The next possession, Michigan State faced a 4th and 15 at the Iowa 34. This is a spot on the field where Michigan State has actually been more aggressive than the calculator suggests. This year, they've had 6 instances where they've had a 4th and 6 or longer between their opponent's 25 and 34 yard line. In all 6 cases, the calculator suggested kicking a field goal. But Michigan State actually went for it 4 times. And the 4th down distance in those 4 cases were 6, 8, 8, and 10 (they kicked a field goal on a 4th and 8 and a 4th and 12). This shows that Michigan State really doesn't trust their field goal kicker from longer distances. If the 4th down distance was just a little shorter, I'm almost certain Michigan State would have went for it here. But 15 yards is just too hard to convert, so they (correctly) kicked a field goal. But as if to justify Michigan State's decisions earlier in the season, Spartan kicker Michael Geiger missed the kick.
Believe it or not, Michigan State has had only two 4th and 1s this season (although this doesn't include every 4th quarter). They've correctly gone for it both times, but it helps that they were in opponent territory on both occasions. Late in the 2nd quarter, Michigan State punted on a 4th and 1 from their own 29. Now there was only 1:49 left in the half. So this decision isn't quite as bad as usual, since Michigan State may not have had enough time for a full drive anyway. But it still gave Iowa one more opportunity to score, and half of the reason for going for it on 4th and 1 is limiting the opportunities your opponent has to score. Luckily for the Spartans, the punt netted 57 yards, and neither team scored before halftime.
4th Down Decisions in the 3rd Quarter
|Team||4th Down Distance||Yards to End Zone||Calculator Decision||Coach Decision||Expected Points Go For It||Expected Points Kick|
|Michigan St||5||70||Punt||Punt||-1.79||-1.45 (Punt)|
|Michigan St||5||39||Go for it||Punt||0.53||0.41 (Punt)|
|Michigan St||6||11||Field Goal||Field Goal||2.45||2.62 (FG)|
|Michigan St||4||29||Go for it||Field Goal||1.53||1.38 (FG)|
Michigan State had an opportunity to take the game over in the 3rd quarter. They did go from being down 3 to being up by 3, but they passed on opportunities to make that lead even larger. The first bad decision was a punt on 4th and 5 from the Iowa 39 yard line. The difference in expected points is only 0.12, so on paper the decision to punt doesn't seem like a terrible one. But really, what is the down side of going for it? The other team might get the ball in their own territory? That's going to to happen if you punt too! Michigan State should have went for it here.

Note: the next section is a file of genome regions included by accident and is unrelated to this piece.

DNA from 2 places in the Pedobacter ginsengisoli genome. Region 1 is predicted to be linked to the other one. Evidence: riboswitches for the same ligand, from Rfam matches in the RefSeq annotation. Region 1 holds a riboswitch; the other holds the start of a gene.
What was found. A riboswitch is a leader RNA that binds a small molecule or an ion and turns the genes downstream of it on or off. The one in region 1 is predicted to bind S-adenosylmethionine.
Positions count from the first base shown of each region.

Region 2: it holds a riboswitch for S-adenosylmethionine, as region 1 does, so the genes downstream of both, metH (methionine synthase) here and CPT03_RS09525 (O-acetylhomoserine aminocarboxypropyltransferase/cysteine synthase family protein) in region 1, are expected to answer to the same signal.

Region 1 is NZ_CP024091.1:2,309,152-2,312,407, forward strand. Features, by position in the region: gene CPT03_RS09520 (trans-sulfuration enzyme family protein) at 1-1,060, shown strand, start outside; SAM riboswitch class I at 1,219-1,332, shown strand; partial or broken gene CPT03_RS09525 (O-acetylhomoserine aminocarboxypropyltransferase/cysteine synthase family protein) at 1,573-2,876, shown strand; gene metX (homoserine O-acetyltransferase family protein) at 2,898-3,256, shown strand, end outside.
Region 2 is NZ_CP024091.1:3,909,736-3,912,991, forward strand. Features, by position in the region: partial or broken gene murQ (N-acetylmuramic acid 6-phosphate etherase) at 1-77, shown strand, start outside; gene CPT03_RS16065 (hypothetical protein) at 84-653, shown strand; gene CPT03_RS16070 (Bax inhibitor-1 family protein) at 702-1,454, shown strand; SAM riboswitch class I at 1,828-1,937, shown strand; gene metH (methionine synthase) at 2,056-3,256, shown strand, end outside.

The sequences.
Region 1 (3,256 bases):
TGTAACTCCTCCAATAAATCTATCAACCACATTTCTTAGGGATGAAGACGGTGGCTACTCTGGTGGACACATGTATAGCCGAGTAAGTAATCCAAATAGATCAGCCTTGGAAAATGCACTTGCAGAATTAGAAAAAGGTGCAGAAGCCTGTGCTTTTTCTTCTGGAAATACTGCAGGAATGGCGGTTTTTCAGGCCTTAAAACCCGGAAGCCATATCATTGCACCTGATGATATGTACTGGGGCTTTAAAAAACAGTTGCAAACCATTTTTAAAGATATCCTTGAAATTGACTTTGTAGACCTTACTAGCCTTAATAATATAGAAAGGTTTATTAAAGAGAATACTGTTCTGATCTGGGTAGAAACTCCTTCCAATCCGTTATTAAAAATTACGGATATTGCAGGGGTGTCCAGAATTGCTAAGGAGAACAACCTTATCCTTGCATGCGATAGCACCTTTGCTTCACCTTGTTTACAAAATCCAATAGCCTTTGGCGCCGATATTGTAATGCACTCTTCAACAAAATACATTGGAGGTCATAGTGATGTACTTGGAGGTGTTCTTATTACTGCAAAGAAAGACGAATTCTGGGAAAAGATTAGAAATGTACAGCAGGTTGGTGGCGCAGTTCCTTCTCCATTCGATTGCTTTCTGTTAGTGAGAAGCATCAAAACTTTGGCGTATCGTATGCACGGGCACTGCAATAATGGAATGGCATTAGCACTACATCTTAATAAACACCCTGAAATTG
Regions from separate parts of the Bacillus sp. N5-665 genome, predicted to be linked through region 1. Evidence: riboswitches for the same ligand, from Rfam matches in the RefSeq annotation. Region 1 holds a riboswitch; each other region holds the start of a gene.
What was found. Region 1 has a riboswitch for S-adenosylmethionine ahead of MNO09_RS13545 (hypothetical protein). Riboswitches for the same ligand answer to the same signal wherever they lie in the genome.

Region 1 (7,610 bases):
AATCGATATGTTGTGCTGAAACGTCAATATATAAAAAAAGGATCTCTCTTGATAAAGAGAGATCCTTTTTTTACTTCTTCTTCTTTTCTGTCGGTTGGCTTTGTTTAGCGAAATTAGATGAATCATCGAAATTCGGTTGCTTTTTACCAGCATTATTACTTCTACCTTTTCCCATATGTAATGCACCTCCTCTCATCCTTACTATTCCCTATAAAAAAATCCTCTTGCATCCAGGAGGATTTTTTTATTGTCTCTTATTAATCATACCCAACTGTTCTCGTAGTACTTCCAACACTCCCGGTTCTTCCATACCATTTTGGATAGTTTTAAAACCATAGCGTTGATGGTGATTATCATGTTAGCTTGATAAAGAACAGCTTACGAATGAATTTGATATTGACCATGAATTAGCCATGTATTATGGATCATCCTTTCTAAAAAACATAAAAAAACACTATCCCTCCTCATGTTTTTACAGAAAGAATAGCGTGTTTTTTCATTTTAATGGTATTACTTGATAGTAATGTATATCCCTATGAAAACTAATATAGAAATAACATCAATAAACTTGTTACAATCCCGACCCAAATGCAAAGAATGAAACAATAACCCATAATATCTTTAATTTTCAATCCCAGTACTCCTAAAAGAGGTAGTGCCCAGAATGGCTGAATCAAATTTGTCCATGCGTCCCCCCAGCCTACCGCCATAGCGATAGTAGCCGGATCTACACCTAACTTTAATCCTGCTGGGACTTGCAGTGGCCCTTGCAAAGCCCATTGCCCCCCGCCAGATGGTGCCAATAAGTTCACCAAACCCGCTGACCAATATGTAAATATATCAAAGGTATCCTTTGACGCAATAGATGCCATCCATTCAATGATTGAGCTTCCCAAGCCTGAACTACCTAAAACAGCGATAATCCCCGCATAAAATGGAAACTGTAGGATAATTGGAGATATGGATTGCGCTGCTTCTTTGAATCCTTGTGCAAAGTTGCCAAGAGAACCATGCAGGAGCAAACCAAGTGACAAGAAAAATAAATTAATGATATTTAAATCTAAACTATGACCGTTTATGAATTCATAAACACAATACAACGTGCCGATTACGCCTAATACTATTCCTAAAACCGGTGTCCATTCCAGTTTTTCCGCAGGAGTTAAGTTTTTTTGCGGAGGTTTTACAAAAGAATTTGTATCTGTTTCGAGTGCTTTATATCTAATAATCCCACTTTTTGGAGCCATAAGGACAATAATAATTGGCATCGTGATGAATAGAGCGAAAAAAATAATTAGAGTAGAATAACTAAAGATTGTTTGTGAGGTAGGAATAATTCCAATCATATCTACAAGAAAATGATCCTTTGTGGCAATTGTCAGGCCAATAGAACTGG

Remember how I said Michigan State has been passing on long field goals and going for it, even on longer 4th down distances? Well, that makes their decision at the end of the 3rd quarter even more confusing. They decided to kick a 47 yard field goal on 4th and 4 from the Iowa 29. Michigan State went for it in this spot on 4th and 10 earlier this season. With the game tied, you might argue that they should kick the field goal to take the lead. Except 47 yard field goals are missed all the time, and Michigan State already missed a long field goal earlier in the game.
And you know what is better than a 3 point lead? A 7 point lead!
Luckily for Michigan State, they did make the field goal. And the Spartans took a 9-6 lead into the 4th quarter.
4th Down Decisions in the 4th Quarter
|Team||Time Left||4th Down Distance||Yards to End Zone||Calculator Decision||Coach Decision||Win Probability Go For It||Win Probability Kick|
(Down by 4)
(Up by 4)
|9:37||2||47||Go for it||Punt||73.7%||73.4% (Punt)|
(Down by 4)
|1:54||2||5||Go for it||Go for it||46.1%||27.5% (FG)|
In the 3rd quarter, Iowa gained a grand total of -7 yards (including penalties) against Michigan State. The Hawkeyes hadn't even gained a first down since 5 minutes remained in the 2nd quarter. And to make matters worse, they had a 2nd and 20 at their own 15 yard line. Even though Michigan State left points on the table in the 3rd quarter, you probably thought they were in good shape with a 3 point lead going into the final 15 minutes of the game.
You thought wrong.
The first play of the 4th quarter was a 85 yard touchdown pass for Iowa. That's why it's so important to maximize your points in the first three quarters: If the score is close, it only takes one play to completely change the dynamic of the game. If Michigan State had been up by multiple scores, they would still be in good shape. But now with Iowa being up by 4 points, they were more likely to lose the game, especially when they had to punt on a 4th and 9.